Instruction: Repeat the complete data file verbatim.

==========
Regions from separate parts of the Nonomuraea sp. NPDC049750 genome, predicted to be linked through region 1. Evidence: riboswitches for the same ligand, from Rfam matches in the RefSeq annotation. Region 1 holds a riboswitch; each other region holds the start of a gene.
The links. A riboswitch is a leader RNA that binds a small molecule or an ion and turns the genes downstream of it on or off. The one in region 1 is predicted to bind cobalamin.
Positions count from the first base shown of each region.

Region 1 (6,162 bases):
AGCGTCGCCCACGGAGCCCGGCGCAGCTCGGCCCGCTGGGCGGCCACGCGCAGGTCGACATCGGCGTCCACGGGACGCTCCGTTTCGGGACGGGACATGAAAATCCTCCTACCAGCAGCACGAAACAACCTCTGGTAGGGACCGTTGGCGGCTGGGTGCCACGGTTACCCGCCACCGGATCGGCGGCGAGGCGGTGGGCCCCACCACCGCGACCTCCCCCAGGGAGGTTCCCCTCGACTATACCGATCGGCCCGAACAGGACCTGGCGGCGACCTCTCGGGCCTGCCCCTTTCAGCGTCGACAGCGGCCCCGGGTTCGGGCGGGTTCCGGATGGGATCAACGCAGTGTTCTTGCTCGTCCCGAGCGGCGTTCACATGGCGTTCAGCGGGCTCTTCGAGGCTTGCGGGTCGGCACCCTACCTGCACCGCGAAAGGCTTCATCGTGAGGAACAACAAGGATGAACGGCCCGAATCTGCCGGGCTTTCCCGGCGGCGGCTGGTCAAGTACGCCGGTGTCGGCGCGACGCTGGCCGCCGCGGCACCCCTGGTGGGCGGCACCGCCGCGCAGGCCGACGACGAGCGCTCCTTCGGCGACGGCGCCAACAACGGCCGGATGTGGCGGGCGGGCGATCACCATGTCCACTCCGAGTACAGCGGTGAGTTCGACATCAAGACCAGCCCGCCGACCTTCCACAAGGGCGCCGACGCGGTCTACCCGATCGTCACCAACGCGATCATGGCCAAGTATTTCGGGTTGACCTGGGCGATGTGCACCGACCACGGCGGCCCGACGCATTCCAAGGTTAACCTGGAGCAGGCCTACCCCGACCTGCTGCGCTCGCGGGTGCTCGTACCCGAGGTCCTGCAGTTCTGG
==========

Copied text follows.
Regions from separate parts of the Nonomuraea sp. NPDC049750 genome, predicted to be linked through region 1. Evidence: riboswitches for the same ligand, from Rfam matches in the RefSeq annotation. Region 1 holds a riboswitch; each other region holds the start of a gene.
The links. A riboswitch is a leader RNA that binds a small molecule or an ion and turns the genes downstream of it on or off. The one in region 1 is predicted to bind cobalamin.
Positions count from the first base shown of each region.

Region 1 (6,162 bases):
AGCGTCGCCCACGGAGCCCGGCGCAGCTCGGCCCGCTGGGCGGCCACGCGCAGGTCGACATCGGCGTCCACGGGACGCTCCGTTTCGGGACGGGACATGAAAATCCTCCTACCAGCAGCACGAAACAACCTCTGGTAGGGACCGTTGGCGGCTGGGTGCCACGGTTACCCGCCACCGGATCGGCGGCGAGGCGGTGGGCCCCACCACCGCGACCTCCCCCAGGGAGGTTCCCCTCGACTATACCGATCGGCCCGAACAGGACCTGGCGGCGACCTCTCGGGCCTGCCCCTTTCAGCGTCGACAGCGGCCCCGGGTTCGGGCGGGTTCCGGATGGGATCAACGCAGTGTTCTTGCTCGTCCCGAGCGGCGTTCACATGGCGTTCAGCGGGCTCTTCGAGGCTTGCGGGTCGGCACCCTACCTGCACCGCGAAAGGCTTCATCGTGAGGAACAACAAGGATGAACGGCCCGAATCTGCCGGGCTTTCCCGGCGGCGGCTGGTCAAGTACGCCGGTGTCGGCGCGACGCTGGCCGCCGCGGCACCCCTGGTGGGCGGCACCGCCGCGCAGGCCGACGACGAGCGCTCCTTCGGCGACGGCGCCAACAACGGCCGGATGTGGCGGGCGGGCGATCACCATGTCCACTCCGAGTACAGCGGTGAGTTCGACATCAAGACCAGCCCGCCGACCTTCCACAAGGGCGCCGACGCGGTCTACCCGATCGTCACCAACGCGATCATGGCCAAGTATTTCGGGTTGACCTGGGCGATGTGCACCGACCACGGCGGCCCGACGCATTCCAAGGTTAACCTGGAGCAGGCCTACCCCGACCTGCTGCGCTCGCGGGTGCTCGTACCCGAGGTCCTGCAGTTCTGG